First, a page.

‘Snoozing’ does not necessarily need to address or concern someone or something we do not like at all. The option provided by the feature works as a signal that while we care for the overall digital presence of someone, yet we are not currently interested in the content displayed. It gives us an option to regain interest in the issue later or take a little break from seeing posts from the same person on a daily base. Neither of the options currently available facilitate changing your mind, without permanent knock-on effects to the algorithmic function.
The permanency behind unfollowing and unfriending a person appear as an obstacle behind choosing either of the options to follow. The alternative of ‘Hide Post’ also directly engages in a long-term alternation to the Facebook feed. Lapides et al. recognize “fear of missing out” (170) as one of the central precautions to following any of the both options presented; “seeing updates other shared content from Friends is how users stay informed” (Reading and Gray 174). The research also points that “the action to unfollow or unsubscribe from a friend was rarely taken primarily because it was an all-or-nothing action” (Lapides et al. 170). If this argument is taken in consideration, ‘snooze’ button may effectively pre-test unfollowing. We are invited to play around with the feature to see if we what difference one person’s absence will make to our feed.
Save your face
Rightfully so, Bode carefully approaches the simplistic solution “if another user is exposing you to information you do not care to see you can simply remove that user from your network” (2). The remedy only foresees the technical implication of the algorithm. It is governed by the idea that we are in control of who we have as friends and thus are adapting the input on our News Feed. Indeed, the idea of removing someone from your network instantly fixes the unnecessary content that appears on your feed, but at what cost?
The option of ‘unfriending’ completely ignores the social aspect of the virtual friendship which in majority of the cases extends to real life. Unfollowing, and even more so unfriending, have become synonymous to offense in the terrains of the digitalised society. Bode’s research recognizes that “there may be an expectation of retaining someone in your network” (2). It could be based on the mutual friends, social circle, current job or even simple acceptance of the friend request in the first place. In any case, just like avoiding direct confrontation, users of Facebook often avoid any of the two options available currently to them.
The social fear of unfriending links to Brown and Levinson’s Politeness Theory (1978). The face is “something that is emotionally invested, and can be lost, maintained, or enhanced, and must be constantly attended to in interaction” (Goody, 66). In other words, we attempt to preserve a positive image to the people without offending their feelings or coming across as impolite. While, arguably, hiding content is not as strong as ‘unfriending’, it remains a permanent rejection of possibility to engage with one’s content on the news feed. Therefore, even so holds a negative connotation with an opportunity to threaten the face projection.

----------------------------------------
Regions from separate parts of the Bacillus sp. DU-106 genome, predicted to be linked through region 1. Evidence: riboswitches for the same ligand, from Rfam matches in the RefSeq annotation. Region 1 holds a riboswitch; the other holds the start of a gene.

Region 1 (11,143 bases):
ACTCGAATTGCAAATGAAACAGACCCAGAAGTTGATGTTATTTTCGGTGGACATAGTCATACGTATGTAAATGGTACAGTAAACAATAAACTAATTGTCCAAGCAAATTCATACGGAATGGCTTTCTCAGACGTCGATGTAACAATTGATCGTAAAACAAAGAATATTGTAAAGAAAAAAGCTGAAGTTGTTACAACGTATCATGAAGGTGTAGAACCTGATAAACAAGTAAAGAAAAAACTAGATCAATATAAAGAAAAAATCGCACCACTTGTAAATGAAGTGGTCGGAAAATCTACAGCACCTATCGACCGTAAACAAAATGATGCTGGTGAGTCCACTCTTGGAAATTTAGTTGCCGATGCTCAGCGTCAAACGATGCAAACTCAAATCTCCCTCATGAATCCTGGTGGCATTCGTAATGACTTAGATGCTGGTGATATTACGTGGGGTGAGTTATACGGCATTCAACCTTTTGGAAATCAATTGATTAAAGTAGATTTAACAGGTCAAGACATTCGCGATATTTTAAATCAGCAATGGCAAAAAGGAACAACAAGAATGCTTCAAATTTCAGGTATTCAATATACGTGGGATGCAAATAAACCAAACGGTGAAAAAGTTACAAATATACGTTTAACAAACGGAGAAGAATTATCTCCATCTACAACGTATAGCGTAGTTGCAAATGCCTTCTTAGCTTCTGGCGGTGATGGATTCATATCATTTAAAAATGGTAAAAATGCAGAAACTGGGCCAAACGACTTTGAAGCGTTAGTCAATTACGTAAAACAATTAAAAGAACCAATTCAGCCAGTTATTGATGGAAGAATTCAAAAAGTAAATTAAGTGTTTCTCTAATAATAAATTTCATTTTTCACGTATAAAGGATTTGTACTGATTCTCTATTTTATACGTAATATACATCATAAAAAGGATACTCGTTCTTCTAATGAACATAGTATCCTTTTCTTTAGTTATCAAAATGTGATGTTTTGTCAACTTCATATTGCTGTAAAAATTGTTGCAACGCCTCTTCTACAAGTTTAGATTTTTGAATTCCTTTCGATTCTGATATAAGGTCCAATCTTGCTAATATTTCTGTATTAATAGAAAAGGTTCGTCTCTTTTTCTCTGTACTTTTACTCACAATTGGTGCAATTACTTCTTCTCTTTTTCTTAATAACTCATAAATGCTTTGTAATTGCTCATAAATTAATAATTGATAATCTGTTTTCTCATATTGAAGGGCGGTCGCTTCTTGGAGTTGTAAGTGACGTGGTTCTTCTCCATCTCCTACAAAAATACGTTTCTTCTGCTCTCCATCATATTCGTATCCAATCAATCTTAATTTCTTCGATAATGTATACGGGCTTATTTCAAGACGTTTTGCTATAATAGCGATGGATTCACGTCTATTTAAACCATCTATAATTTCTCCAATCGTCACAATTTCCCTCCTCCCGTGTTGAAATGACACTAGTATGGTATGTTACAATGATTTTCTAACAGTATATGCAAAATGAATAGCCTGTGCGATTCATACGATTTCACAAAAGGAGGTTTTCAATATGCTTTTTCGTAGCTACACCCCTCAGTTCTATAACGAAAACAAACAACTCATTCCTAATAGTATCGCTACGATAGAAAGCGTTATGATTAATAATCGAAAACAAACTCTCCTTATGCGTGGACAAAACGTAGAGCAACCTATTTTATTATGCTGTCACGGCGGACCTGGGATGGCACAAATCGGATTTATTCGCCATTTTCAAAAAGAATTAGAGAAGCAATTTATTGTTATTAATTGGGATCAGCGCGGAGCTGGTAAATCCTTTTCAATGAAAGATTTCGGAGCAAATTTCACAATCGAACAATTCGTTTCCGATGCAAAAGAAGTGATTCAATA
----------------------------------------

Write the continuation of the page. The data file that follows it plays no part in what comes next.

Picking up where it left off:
The research primarily focused on the linguistic theory where focus was placed on why and how we communicate the message. Alternatively, the principal idea of ‘saving face’ can extend itself to the digitalised communication we are now experiencing on the social media platforms. The idea of ‘saving face’ stems from the attempt to maintain the positive self-image in the instances of communication. ‘Unfriending’ or ‘unfollowing’ are perceived as a more radical stance and mirror the act of directly engaging in a conflict. We, as “political animals” (Vallor 188), attempt to avoid this clash at all cost, or in other words ‘save face’.
To sum up
The ‘Snooze’ button invites us to bridge the gap between passive exposure the algorithmically generated content on the News Feed and the contextual information that may affect our temporary desire to avoid large volumes of identical information or a person who is producing it. It enables us to alter the feed, without causing permanent changes, unlike the proposed Unfollow and Unfriend options. Obviously, if the feature will be introduced, it will be interesting to see if post-snoozing the algorithm will be permanently altered to disfavour one person after the muted period is over. Hopefully we will be able to find out more with the next update of Facebook.
Bode, Leticia. “Pruning the news feed: Unfriending and unfollowing political content on social media.” Research and Politics, Jul-Sep. 2016, pp. 1-8.
Constine, Josh. “Facebook ‘Snooze’ button temporarily hides people in your feed.” TechCrunch, TechCrunch, 14 Sept. 2017, techcrunch.com/2017/09/14/facebook-snooze/. Accessed 24 Sept. 2017.
Goody, Esther N., editor. Questions and politeness: strategies in social interaction. Cambridge, Cambridge University Press, 2011.
Lapides, Paul et al. “News Feed: What’s in it for Me?” CHI, Apr. 2015, pp. 163-172.
Motahhare, Eslami, et al. “First I ‘like’ it, then I hide it: Fold Theories of Social Feeds.” CHI, May 2016, pp. 2371-2382
Quercia, Daniele, et al. “Loosing “friends” on Facebook.” Proceedings of the 3rd Annual ACM Web Science Conference on – WebSci 12, June 2012, pp. 251–254.
Rader, Emilee, and Rebecca Gray. “Understanding User Beliefs About Algorithmic Curation in the Facebook News Feed.” CHI, Apr. 2015, pp. 173–182.
Vallor, Shannon. “Flourishing of Facebook: Virtue Friendship & New Social Media.” Ethics Inf Technol, vol. 14, 2012, pp. 185–199.